All performances spontaneously composed in real-time July 2nd & 3rd 2014 using Korg MS-20 mini, Volca triduum (Bass, Keys & Drums) and Monotribe analogue synthesisers with diverse FX (delays, loopers, flangers, phasers, filters, & harmonisers), Shure SM-57, Korg Kaossilator-Pro vocoder + Behringer mixer (panning / eq & reverb), recording onto an old style Zoom H4 & subsequently mastered using Sound Forge. No multi-tracking or studio assistance was used at any point in these sessions; this is very much one man adrift at the mercy of the temporal tides.
Bored with computers as a means of music production (I've been using Ableton in one form or other since 2002) my craving to get back to real knobs and old-style electronic hardware is happily typical of the current zeitgeist typified by the 2013 re-issue of the Korg MS-20 and the respective cults of Delia, Daphne and of lesser deities such as Raymond Scott who was very much to the fore whilst doing this (not least his Soothing Sounds for Baby from 1962, when I myself, born in 1961, would have been old enough to fully appreciate it...)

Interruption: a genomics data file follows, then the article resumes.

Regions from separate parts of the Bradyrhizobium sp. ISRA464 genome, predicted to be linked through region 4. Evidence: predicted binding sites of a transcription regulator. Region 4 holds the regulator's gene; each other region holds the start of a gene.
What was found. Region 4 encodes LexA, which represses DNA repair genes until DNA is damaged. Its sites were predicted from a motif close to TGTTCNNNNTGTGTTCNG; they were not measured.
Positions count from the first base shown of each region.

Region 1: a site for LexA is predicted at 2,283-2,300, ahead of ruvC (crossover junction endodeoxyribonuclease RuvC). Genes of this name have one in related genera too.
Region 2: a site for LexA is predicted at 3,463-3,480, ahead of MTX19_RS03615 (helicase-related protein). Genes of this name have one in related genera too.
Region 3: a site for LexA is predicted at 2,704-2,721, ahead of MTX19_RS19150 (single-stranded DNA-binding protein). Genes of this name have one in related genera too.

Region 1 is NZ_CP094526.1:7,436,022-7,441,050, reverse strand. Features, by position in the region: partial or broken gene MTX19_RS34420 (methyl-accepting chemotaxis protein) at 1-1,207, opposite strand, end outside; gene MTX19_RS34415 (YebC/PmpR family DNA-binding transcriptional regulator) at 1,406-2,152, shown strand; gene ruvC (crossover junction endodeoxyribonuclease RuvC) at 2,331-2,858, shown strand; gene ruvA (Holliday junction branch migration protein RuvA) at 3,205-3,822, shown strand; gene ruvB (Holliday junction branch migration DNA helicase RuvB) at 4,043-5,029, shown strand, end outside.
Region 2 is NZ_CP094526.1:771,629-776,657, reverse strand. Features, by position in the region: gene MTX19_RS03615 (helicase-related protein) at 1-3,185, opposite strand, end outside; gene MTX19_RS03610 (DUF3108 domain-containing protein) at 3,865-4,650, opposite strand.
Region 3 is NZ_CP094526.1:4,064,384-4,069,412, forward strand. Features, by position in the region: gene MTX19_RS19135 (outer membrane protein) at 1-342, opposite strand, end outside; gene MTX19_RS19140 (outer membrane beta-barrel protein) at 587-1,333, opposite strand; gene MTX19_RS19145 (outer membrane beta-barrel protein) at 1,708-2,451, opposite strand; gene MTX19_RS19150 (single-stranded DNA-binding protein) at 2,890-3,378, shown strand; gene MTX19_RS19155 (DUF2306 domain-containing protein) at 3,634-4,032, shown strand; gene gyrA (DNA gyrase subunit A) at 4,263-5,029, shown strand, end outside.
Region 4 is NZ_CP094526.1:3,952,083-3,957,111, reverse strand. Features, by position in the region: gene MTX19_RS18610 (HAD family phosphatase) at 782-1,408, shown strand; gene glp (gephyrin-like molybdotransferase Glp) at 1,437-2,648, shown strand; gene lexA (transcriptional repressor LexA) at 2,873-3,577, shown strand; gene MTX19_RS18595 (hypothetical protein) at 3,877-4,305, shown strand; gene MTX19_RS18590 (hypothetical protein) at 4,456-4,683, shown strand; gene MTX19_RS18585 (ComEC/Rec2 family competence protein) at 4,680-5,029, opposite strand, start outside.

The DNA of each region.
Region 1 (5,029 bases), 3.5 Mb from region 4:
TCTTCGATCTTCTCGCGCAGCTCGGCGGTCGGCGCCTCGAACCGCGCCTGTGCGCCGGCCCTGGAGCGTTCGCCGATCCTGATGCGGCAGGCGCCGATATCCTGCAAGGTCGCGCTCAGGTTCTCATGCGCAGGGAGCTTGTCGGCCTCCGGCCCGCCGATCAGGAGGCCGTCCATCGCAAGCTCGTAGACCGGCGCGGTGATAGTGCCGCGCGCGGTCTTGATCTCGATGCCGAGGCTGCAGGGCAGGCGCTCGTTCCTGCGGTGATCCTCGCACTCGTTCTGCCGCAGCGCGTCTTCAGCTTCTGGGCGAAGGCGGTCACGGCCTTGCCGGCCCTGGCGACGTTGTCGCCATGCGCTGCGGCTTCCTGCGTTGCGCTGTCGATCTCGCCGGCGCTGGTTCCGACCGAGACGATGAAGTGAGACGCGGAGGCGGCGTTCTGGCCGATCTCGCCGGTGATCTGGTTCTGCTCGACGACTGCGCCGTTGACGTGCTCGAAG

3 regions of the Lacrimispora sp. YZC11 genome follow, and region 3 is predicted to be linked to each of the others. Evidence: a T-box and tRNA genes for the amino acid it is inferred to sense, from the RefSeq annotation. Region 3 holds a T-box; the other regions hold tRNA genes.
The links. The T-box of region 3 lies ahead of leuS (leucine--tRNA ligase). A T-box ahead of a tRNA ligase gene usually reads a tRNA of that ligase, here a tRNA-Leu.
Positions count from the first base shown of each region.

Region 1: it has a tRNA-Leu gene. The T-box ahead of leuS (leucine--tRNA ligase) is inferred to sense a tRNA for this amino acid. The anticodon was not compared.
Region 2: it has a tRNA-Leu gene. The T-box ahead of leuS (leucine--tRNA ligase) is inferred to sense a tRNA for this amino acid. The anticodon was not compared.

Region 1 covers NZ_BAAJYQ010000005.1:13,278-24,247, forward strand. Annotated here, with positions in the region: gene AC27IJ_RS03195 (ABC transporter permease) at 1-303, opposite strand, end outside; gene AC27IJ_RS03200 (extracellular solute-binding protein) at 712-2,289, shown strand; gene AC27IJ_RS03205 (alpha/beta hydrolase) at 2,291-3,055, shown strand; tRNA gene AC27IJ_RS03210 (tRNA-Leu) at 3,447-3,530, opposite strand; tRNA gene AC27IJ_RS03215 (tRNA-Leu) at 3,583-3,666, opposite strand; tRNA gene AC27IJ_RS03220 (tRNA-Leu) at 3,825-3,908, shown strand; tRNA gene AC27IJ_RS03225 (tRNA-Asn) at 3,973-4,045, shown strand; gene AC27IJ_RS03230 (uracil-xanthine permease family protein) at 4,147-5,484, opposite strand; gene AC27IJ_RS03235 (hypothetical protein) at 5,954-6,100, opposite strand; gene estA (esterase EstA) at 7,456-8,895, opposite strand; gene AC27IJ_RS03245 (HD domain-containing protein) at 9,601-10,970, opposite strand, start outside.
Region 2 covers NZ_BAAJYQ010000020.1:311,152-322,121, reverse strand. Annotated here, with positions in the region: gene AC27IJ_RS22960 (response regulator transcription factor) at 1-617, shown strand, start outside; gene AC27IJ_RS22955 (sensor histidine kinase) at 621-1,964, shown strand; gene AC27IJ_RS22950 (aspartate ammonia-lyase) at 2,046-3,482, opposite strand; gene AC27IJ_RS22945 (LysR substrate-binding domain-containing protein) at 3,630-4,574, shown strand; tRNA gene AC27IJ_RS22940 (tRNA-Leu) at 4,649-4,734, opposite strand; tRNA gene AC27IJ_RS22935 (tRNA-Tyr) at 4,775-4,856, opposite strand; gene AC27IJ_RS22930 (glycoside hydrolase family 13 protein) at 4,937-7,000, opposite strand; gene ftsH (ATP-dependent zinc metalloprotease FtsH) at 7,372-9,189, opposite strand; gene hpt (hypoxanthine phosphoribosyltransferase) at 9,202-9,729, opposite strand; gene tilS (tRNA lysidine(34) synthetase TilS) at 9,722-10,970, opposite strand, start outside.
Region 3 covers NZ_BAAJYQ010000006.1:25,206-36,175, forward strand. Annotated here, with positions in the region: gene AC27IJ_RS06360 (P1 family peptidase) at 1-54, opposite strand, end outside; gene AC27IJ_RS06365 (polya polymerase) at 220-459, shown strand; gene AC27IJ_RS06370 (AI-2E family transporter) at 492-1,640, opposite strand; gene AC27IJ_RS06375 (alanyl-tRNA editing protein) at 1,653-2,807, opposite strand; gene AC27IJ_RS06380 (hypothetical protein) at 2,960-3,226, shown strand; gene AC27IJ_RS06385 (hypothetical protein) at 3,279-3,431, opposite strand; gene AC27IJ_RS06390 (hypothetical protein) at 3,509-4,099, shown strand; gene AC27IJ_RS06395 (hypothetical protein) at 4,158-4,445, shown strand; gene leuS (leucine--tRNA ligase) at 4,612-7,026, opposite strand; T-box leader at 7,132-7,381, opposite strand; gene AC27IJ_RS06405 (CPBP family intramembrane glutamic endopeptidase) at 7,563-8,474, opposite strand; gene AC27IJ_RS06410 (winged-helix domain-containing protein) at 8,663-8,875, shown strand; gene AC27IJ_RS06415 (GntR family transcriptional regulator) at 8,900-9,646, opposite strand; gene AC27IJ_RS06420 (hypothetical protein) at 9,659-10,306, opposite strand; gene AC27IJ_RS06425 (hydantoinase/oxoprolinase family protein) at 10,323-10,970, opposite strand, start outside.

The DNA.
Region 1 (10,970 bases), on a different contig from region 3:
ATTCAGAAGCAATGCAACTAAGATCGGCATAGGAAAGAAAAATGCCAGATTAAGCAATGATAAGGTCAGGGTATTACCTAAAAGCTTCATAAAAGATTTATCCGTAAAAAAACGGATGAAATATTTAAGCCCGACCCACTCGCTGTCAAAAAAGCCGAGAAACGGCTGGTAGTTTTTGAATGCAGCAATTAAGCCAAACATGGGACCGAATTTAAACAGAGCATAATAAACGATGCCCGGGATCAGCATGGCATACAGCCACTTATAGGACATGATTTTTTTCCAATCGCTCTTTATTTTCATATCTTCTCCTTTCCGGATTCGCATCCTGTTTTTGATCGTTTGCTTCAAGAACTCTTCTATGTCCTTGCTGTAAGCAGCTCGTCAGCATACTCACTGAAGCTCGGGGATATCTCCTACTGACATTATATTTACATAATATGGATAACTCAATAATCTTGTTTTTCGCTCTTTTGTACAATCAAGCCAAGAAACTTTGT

Whilst my idiosyncratic approach is hardly original, its entrenched traditionalism is nevertheless totally spontaneous, eschewing over-dubs for the corporeal hazards of the real-time analogue wilderness. The remit : if it works, keep it; if not, delete and start over. In this way I seek unholy communion with the vernacular glories of Popular Idiomatic Process through what is essentially a seance with The Future of things Past - i.e. the lingering mystery of those sonic realms in which my sonic heart first opened & which defines my cultural horizons & radiophonic heritage to this day.
It is also the music I make to accompany my daily constitutionals on my bicycle for the sake of body and soul. Some say it isn't 'natural', I say neither are the 5 medicaments my life is currently dependent upon, much less Sir Walter - my trusty Raleigh Pioneer hybrid that makes it all worthwhile somehow, out there watching the sun reflecting on the Irish Sea as the wheels turn in a secular mantra in praise of this particular corner of the Godless cosmos.
Sean Breadin, July 2014, amended January 2015.
released January 26, 2015
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